In the public interest

This article examines the concerns raised by the Prime Minister regarding RTI applications which have the potential to invade personal privacy. The article was originally published in the Indian Express on 18.10.2012. On a personal note I have been trying to trace the diary of auto shankar which has been mentioned in R. Rajagopal v. State of Tamil Nadu. I would appreciate any help or suggestions in tracing it.

“Recently, the prime minister raised concerns about RTI applications encroaching on the right to privacy. At this juncture, it may be worth remembering the case of “Auto Shankar” and his diary. About 20 years ago, an auto driver called Gauri Shankar, who had murdered more than six teenage girls, was convicted and sentenced to death. Before the appeals process was exhausted, he started writing a diary, which was to be published by a Tamil weekly. The “Auto Shankar” diary was said to contain unflattering portrayals of several senior IAS and IPS officers who, Shankar claimed, were his accomplices. To prevent the publication of the diary, the inspector general of prisons sent a letter to the editor of the publication, giving rise to an interesting contest between privacy and the freedom of the press.

While ruling on the case, the Supreme Court held, in no uncertain terms, that the publication was thoroughly legitimate and the right to privacy was limited by the right to freedom of speech and expression. It stated that privacy could not be extended to public documents and is not available to public officials when it comes to actions and conduct relevant to the discharge of their official duties. The law that naturally flows from the judgment states that public documents and authorities enjoy a conditioned and limited right to privacy.

Such an outcome is replicated in other cases where privacy is pitted against a competing interest, due to the nature of the adjudication. This includes cases where state interests are involved, such as telephone tapping or the declaration of the criminal records of electoral candidates, as well as cases where individual interests are at stake, such as a disclosure to prevent the transmission of AIDS, a DNA test to determine paternity or even the publication of the photograph of a willful defaulter for the recovery of debts. If constitutional adjudication can be pictured as a bout, the privacy right will be the featherweight matched against the heavyweight; it may put up a fight but it will ultimately get knocked out. In the absence of any constitutional imperative to absolutely protect individual privacy, it falls to individual statutes to protect it.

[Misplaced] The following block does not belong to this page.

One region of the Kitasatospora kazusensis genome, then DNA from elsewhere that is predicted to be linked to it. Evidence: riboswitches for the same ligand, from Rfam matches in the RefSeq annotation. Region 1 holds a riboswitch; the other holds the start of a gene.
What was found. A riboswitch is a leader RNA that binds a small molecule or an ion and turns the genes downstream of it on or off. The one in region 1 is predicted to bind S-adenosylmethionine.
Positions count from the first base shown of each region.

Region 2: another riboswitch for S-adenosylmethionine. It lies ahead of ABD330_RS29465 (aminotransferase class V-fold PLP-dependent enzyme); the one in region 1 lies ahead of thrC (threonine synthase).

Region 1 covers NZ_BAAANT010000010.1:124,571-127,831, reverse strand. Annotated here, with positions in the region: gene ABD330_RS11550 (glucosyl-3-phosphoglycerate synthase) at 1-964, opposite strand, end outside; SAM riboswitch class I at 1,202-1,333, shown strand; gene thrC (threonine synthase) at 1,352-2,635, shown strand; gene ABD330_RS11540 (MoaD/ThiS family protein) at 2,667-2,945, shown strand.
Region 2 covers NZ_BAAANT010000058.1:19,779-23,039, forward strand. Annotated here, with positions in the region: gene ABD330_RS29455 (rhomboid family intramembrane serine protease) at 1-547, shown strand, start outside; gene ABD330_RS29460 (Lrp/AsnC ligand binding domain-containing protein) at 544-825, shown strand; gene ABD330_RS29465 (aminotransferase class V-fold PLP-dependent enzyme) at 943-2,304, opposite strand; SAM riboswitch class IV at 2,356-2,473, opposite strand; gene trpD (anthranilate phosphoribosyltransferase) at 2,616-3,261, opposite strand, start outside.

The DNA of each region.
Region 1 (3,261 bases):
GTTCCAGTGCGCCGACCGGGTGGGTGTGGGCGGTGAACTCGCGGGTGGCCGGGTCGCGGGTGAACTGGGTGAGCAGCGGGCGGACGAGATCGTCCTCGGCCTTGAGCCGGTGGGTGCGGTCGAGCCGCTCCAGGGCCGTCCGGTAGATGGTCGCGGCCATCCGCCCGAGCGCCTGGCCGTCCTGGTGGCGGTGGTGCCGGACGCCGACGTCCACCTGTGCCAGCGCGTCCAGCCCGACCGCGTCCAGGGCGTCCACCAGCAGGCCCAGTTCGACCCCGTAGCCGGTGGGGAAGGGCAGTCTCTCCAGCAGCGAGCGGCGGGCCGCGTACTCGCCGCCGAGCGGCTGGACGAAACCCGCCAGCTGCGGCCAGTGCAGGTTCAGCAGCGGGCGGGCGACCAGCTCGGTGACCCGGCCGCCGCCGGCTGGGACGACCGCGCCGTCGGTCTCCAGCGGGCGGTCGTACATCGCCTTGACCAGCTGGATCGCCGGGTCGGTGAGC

Such protection of privacy is found in the Right to Information Act, 2005. Section 8(1) of the act contains a list of exceptions under which the information requested in RTI applications may be refused. According to the 2010–2011 annual report of the Central Information Commission (CIC), this provision was the part of the act cited most frequently to turn down RTI applications; about one out of every four applications were rejected under it.

Many of these rejections are based on privacy protection clauses. For instance, Section 8(1)(j) prohibits the disclosure of “information which relates to personal information”, or which would cause unwarranted invasion of an individual’s privacy. Other provisions also provide a fairly robust privacy right, with Section 8(1)(d) taking care of trade secrets and the commercial interests of a third party and Section 8(1)(e) prohibiting disclosure of information held or gathered in the course of a fiduciary duty. However, all three clauses are subject to the rider that disclosure may be appropriate if it is determined that it serves a larger public interest. This is the consistent position taken by the act, which aims to promote transparency and accountability in the working of public authorities.

Now let us imagine that adverse orders are passed and these privacy protections are not properly considered. Even in these cases, the public authority that relies on such clauses to reject an RTI application and is then ordered by the CIC to part with information, can always challenge the order of disclosure before a high court. This process of case by case adjudication has already supplied us with an impressive body of precedent, which serves as a guide for the interpretation of various provisions of the legislation, helping block applications that go against Section 8(1).

To conclude, the pronouncements of the Supreme Court prescribe a thin right to privacy, which is put on a further diet when public officials seek to utilise it or when it is cited to block access to government records. However, the RTI Act provides fairly robust privacy protection. Any attempt to strengthen privacy protection by proposing amendments to the RTI Act is nothing less than a solution in search of a problem.”

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